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'Clean Up. Or Die.' A Q & A With Touchback’s Brian Presley
'Clean Up. Or Die.' A Q & A With Touchback’s Brian Presley

After a season of abusing booze and steroids, Brian Presley had a choice: Clean up. Or die.

God has a way of getting your attention like that. And for Presley, who'd grown up a Christian and had the best of intentions when he took on Hollywood as a young, ambitious actor, hitting rock bottom might have been the only way he'd finally sit up and listen.

Brian Presley

Brian Presley

Funny how life imitates art, then, because Presley's new movie—Touchback, opening in about 50 theaters this week—is essentially his life story. Handsome, talented guy, with the world at his fingertips, starts making bad decisions, blows it all. Gets depressed, considers (and maybe attempts) suicide, then gets the divine wake-up call. For the real-life Presley, it's the story of an actor and the CEO of an indie production company, Freedom Films. For his character in Touchback, it's a football star. Same guy, different uniforms.

Presley, now sober for a year and a half, considers himself still "in recovery," but says his relationship with God and his family have never been better. We talked to him about the new movie, produced by his own and his up-and-down-and-up-again journey.

Touchback is kind of biographical for you, right?

Yes. I grew up in church and was very involved in Fellowship of Christian Athletes. When I got to Hollywood, I started my [production] company after being on a TV show, and I felt called to make movies like Touchback that reached a family audience. Eventually I lost sight of what God had called me to do and began to pick films that I thought were good business deals, but not the films I wanted my mom and grammy to go watch. Well, we had a big film coming out, and we had the unimaginable happen: the studio decided not to release the movie, and we were launched into a legal nightmare. I had to take out home equity loans to fight lawsuits. At the same time, I was having my first child. I began to drink heavily to cope with the stress of it all. There were times where I was in this hole and I didn't know how to get out of it; I even thought it was a hole too deep for God to get me out of. I spiraled into depression, and there were times I thought about taking my own life.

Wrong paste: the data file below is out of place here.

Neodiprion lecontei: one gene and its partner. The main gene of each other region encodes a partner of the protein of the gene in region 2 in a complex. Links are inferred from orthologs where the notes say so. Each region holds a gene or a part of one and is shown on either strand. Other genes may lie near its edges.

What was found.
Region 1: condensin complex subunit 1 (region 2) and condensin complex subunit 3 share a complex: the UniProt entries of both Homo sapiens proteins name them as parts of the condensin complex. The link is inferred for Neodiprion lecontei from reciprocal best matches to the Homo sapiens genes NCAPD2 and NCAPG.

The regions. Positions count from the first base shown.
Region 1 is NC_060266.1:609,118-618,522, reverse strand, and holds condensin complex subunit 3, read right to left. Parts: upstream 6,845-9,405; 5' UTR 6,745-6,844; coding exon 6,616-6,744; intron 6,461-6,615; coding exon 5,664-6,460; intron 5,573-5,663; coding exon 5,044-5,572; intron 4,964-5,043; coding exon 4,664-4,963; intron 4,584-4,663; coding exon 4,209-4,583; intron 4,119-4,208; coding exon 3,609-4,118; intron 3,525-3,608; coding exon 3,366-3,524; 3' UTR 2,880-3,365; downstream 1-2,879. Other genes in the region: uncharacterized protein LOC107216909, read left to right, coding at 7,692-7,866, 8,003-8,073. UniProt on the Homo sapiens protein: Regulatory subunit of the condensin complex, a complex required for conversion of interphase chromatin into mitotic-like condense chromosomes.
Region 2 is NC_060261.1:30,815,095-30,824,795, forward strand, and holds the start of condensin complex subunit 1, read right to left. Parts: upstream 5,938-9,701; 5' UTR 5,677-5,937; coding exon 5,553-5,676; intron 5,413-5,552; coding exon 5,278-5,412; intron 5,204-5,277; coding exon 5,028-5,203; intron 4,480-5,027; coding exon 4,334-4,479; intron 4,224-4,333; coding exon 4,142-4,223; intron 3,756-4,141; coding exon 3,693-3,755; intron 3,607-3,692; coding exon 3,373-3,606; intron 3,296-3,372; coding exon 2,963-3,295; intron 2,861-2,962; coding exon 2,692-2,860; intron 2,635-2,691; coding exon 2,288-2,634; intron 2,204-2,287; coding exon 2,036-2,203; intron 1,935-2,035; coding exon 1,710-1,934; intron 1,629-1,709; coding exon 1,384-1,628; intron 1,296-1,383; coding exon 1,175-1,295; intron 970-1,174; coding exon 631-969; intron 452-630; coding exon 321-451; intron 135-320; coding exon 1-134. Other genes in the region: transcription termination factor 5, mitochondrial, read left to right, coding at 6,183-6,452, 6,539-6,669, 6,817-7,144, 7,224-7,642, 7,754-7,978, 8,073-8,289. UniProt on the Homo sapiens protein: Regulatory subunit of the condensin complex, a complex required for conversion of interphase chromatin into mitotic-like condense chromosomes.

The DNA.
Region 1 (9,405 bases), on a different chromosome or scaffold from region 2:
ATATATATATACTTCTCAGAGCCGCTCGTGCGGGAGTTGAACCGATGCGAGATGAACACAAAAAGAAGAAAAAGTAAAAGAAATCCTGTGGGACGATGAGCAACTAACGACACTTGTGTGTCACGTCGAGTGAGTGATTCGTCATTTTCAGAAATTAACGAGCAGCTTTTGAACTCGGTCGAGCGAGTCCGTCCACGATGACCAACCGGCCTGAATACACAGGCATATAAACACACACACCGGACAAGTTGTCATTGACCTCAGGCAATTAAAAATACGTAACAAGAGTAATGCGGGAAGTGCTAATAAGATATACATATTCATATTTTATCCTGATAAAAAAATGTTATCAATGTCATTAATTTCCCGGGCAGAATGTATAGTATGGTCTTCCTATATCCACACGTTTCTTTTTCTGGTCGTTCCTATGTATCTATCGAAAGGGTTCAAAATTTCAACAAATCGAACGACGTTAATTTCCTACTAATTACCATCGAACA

What did rock bottom kind of look like for you?

James Cameron made a little submarine that went seven miles to the bottom of the ocean floor. On the way down, he saw all kinds of life. But at the bottom, it literally looked like the moon. There was zero life, just dust. When my wife and I watched a special on this, she turned to me and said, "Isn't it ironic that at the bottom of the ocean floor there's no life?"

Presley and wife Erin at a screening

Presley and wife Erin at a screening

It's an empty place—that was my rock bottom. There's nothing glamorous or pretty about it. The only way back to the surface is through Jesus pulling you back up. I'm thankful that God spared my life. I feel similar to my character at the end of the movie, when he's able to see his kids and wife with a different set of eyes. I truly see my two kids with a different set of eyes. I appreciate those moments of reading bedtime stories. I appreciate being able to sit and have dinner with my wife. Because thank God, I didn't take my life and I stopped the alcohol and other things I was putting into my body.

A lot of people have gone through this. After one screening of Touchback, one guy said that he was my character and that he had his life insurance policy. He drove himself off the side of a mountain to end his life without his seatbelt on and woke up and had a scratch on his arm and that was it. I think there's a bunch of those types of situations, where people think suicide is the only way out. That's how powerful the Devil is.

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'Clean Up. Or Die.' A Q & A With Touchback’s Brian Presley